- Also, some TVs only support specific storage device connections. If your TV only supports 4TB HDDs, there’s nothing you can do about 2TB HDDs, USB sticks, and other external hard drives. Using adapters rarely works because the primary hard drive doesn’t suit the smart TV’s requirements.
- Apple users will have to use a third-party extension to convert their movie files to NTFS if they want to connect their external hard drives to their smart TVs via a Mac. This is because Apple doesn’t save files in an NTFS format. Depending on your smart TV, you might also need to change them from various other formats to MP4.
- HDD is always a better choice than USB sticks, so choose them as much as possible. They’re faster, more reliable, and compatible and have more storage space than USB sticks. They can also use external power sources to prevent file corruption issues.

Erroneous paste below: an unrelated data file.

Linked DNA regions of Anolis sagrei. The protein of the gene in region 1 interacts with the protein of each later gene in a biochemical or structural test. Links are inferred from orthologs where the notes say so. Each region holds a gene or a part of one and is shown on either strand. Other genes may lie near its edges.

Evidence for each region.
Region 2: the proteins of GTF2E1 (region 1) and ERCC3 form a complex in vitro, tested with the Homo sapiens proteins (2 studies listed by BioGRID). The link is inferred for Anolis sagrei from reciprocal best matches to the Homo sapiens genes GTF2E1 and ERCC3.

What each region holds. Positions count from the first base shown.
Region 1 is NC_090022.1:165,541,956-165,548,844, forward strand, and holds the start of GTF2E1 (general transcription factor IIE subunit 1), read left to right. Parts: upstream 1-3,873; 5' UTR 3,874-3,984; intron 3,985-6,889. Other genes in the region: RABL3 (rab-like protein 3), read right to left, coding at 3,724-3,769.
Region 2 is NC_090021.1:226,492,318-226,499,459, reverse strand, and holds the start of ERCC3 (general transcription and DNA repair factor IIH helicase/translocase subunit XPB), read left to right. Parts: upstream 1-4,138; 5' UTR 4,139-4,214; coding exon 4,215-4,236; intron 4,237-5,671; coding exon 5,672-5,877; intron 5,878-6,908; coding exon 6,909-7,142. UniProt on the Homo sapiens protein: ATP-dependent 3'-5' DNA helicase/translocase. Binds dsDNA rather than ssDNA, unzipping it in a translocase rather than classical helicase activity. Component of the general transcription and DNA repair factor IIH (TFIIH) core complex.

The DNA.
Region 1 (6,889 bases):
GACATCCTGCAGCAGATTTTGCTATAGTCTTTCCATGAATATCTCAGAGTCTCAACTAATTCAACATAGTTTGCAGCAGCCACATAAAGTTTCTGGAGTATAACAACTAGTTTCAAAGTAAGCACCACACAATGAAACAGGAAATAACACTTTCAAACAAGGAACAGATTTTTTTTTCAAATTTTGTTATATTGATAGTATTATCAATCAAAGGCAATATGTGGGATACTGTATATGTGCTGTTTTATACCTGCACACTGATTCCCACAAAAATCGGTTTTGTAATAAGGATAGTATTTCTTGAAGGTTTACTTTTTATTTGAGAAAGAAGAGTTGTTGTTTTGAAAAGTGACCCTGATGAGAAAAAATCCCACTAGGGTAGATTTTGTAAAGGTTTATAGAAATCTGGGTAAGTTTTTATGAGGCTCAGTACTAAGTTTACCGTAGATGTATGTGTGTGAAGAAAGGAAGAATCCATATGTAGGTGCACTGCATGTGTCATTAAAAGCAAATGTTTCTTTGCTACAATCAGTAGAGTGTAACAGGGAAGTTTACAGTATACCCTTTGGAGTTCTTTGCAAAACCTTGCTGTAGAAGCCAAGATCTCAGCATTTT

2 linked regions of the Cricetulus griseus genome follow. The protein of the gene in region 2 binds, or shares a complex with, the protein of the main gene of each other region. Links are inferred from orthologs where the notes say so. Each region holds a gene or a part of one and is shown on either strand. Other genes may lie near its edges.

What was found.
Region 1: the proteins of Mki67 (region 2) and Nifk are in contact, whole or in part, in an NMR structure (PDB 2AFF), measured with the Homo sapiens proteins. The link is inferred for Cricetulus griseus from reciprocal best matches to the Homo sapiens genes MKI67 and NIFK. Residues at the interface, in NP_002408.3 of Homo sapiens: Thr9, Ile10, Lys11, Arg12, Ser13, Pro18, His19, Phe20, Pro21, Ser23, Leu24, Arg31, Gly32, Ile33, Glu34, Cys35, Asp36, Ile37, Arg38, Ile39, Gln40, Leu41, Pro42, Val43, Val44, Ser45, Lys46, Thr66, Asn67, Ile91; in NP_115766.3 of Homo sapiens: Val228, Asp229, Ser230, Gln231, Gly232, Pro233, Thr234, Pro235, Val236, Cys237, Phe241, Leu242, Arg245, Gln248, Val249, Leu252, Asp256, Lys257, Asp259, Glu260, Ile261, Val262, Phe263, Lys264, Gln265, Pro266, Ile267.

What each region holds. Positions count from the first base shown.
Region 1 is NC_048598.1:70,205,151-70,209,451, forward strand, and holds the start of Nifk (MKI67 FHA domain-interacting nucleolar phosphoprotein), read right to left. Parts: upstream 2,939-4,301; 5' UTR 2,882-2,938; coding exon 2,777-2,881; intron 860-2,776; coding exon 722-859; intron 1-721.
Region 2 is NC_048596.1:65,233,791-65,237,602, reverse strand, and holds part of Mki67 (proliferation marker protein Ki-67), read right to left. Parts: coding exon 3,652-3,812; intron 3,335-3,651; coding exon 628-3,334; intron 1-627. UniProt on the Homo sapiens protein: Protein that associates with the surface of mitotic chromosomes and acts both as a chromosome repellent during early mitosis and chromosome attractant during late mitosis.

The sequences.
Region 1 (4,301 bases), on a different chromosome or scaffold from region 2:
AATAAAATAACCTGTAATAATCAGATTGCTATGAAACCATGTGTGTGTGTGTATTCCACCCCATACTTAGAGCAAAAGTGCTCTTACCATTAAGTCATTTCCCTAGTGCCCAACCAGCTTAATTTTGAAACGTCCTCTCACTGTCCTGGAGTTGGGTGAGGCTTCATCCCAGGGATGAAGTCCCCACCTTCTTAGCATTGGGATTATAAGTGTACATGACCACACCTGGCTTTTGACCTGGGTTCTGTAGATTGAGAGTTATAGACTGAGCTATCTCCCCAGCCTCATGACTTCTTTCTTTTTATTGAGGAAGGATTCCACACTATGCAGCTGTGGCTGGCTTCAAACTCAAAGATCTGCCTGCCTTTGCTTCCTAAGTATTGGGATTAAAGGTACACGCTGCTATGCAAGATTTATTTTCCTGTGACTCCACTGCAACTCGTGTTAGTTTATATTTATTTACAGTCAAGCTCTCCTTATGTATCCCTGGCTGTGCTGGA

- Your smart TV will tell you which formats and files you can use if you’re unsure whether or not your HDD is compatible. Check the back of the TV for a sticker. If nothing’s there, you’ll have to refer to the user’s manual or contact the manufacturer to know which compatible formats.
Choosing the proper format can make a world of difference. You might not be able to view a movie file on a 32GB USB stick, but transferring the file to a 4TB HDD can let you instantly view the movie on a smart TV. Check your smart TV’s owner’s manual to find out about its external hard drive and file size requirements.
There are many ways to watch movies on your smart TV through an external hard drive. While most smart TVs accept direct connections, you might need to use additional devices (Roku, laptops, desktops, or Firesticks) to access the movie files and view them on the smart TV.